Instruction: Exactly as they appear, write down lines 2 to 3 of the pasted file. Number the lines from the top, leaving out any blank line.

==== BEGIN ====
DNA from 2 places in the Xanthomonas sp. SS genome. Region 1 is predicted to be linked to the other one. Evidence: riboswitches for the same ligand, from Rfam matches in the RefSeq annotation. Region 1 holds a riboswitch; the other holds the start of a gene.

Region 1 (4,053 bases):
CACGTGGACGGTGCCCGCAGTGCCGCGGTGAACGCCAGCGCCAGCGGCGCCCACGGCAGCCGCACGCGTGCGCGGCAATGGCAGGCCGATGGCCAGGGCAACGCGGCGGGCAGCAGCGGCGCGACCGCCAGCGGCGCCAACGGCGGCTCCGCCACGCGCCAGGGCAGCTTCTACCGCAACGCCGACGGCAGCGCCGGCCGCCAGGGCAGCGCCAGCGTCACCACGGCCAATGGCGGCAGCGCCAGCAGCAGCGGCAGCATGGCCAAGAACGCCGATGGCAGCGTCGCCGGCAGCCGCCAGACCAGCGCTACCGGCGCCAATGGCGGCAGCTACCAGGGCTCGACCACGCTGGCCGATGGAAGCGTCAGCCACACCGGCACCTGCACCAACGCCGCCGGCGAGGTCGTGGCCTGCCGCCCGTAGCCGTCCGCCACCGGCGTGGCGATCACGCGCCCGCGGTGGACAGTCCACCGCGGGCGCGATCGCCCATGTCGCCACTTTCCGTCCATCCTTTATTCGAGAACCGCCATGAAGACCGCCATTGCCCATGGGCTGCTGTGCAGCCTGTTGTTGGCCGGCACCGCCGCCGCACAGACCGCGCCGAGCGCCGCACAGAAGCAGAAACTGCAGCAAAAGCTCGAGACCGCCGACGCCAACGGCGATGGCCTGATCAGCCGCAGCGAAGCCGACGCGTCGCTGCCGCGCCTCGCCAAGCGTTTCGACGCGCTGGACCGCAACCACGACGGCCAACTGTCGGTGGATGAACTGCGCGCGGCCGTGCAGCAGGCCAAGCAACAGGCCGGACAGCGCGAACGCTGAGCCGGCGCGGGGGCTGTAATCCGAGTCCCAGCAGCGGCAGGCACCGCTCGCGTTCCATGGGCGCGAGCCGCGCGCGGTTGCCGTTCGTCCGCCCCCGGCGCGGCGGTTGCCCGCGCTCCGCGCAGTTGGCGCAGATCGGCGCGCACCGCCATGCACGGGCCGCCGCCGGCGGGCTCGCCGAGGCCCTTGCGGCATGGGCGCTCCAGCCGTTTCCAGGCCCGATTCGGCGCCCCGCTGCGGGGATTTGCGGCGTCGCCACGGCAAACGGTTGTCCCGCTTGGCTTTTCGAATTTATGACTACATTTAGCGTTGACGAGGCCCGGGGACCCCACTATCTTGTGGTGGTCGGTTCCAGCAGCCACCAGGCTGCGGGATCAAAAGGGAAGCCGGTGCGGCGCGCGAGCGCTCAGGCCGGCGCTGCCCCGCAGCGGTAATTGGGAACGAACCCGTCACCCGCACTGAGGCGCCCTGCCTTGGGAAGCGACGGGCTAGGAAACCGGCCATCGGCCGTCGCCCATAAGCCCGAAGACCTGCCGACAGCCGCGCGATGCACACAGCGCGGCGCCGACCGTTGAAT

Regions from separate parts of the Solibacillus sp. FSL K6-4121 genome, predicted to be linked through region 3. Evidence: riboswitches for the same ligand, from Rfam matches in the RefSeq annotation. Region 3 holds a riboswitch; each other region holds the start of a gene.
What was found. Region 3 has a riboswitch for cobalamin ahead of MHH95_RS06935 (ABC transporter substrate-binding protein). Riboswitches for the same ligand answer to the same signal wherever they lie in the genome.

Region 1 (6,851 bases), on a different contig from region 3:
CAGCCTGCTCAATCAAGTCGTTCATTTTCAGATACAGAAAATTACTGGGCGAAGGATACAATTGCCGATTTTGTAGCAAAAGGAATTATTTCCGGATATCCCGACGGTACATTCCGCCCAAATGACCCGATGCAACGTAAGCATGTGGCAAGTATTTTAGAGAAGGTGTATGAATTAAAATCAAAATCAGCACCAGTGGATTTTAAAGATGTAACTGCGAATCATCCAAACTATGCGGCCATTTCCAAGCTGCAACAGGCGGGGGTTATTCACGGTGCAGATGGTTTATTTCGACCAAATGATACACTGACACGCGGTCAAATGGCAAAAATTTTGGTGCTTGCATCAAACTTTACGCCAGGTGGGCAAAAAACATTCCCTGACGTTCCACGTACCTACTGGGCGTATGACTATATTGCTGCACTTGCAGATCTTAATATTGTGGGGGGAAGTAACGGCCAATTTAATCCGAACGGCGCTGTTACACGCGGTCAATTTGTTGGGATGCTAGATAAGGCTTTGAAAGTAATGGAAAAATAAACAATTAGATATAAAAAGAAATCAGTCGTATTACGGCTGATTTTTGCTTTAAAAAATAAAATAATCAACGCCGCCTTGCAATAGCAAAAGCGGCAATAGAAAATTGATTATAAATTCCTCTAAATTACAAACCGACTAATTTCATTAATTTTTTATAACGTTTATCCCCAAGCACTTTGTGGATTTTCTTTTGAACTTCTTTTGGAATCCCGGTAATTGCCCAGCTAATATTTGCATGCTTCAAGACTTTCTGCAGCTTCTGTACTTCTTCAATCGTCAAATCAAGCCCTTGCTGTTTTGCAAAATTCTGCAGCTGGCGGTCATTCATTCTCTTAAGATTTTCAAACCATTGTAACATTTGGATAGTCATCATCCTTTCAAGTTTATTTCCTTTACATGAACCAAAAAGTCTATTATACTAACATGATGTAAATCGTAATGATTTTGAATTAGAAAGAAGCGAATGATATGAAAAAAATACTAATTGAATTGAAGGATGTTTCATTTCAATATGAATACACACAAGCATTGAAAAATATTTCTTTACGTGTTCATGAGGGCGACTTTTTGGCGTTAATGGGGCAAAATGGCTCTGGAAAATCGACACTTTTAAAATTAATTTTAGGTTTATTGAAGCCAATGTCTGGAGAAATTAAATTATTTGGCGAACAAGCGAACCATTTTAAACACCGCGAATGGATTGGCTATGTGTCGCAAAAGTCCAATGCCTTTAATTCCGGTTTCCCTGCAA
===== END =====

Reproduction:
Region 1 (4,053 bases):
CACGTGGACGGTGCCCGCAGTGCCGCGGTGAACGCCAGCGCCAGCGGCGCCCACGGCAGCCGCACGCGTGCGCGGCAATGGCAGGCCGATGGCCAGGGCAACGCGGCGGGCAGCAGCGGCGCGACCGCCAGCGGCGCCAACGGCGGCTCCGCCACGCGCCAGGGCAGCTTCTACCGCAACGCCGACGGCAGCGCCGGCCGCCAGGGCAGCGCCAGCGTCACCACGGCCAATGGCGGCAGCGCCAGCAGCAGCGGCAGCATGGCCAAGAACGCCGATGGCAGCGTCGCCGGCAGCCGCCAGACCAGCGCTACCGGCGCCAATGGCGGCAGCTACCAGGGCTCGACCACGCTGGCCGATGGAAGCGTCAGCCACACCGGCACCTGCACCAACGCCGCCGGCGAGGTCGTGGCCTGCCGCCCGTAGCCGTCCGCCACCGGCGTGGCGATCACGCGCCCGCGGTGGACAGTCCACCGCGGGCGCGATCGCCCATGTCGCCACTTTCCGTCCATCCTTTATTCGAGAACCGCCATGAAGACCGCCATTGCCCATGGGCTGCTGTGCAGCCTGTTGTTGGCCGGCACCGCCGCCGCACAGACCGCGCCGAGCGCCGCACAGAAGCAGAAACTGCAGCAAAAGCTCGAGACCGCCGACGCCAACGGCGATGGCCTGATCAGCCGCAGCGAAGCCGACGCGTCGCTGCCGCGCCTCGCCAAGCGTTTCGACGCGCTGGACCGCAACCACGACGGCCAACTGTCGGTGGATGAACTGCGCGCGGCCGTGCAGCAGGCCAAGCAACAGGCCGGACAGCGCGAACGCTGAGCCGGCGCGGGGGCTGTAATCCGAGTCCCAGCAGCGGCAGGCACCGCTCGCGTTCCATGGGCGCGAGCCGCGCGCGGTTGCCGTTCGTCCGCCCCCGGCGCGGCGGTTGCCCGCGCTCCGCGCAGTTGGCGCAGATCGGCGCGCACCGCCATGCACGGGCCGCCGCCGGCGGGCTCGCCGAGGCCCTTGCGGCATGGGCGCTCCAGCCGTTTCCAGGCCCGATTCGGCGCCCCGCTGCGGGGATTTGCGGCGTCGCCACGGCAAACGGTTGTCCCGCTTGGCTTTTCGAATTTATGACTACATTTAGCGTTGACGAGGCCCGGGGACCCCACTATCTTGTGGTGGTCGGTTCCAGCAGCCACCAGGCTGCGGGATCAAAAGGGAAGCCGGTGCGGCGCGCGAGCGCTCAGGCCGGCGCTGCCCCGCAGCGGTAATTGGGAACGAACCCGTCACCCGCACTGAGGCGCCCTGCCTTGGGAAGCGACGGGCTAGGAAACCGGCCATCGGCCGTCGCCCATAAGCCCGAAGACCTGCCGACAGCCGCGCGATGCACACAGCGCGGCGCCGACCGTTGAAT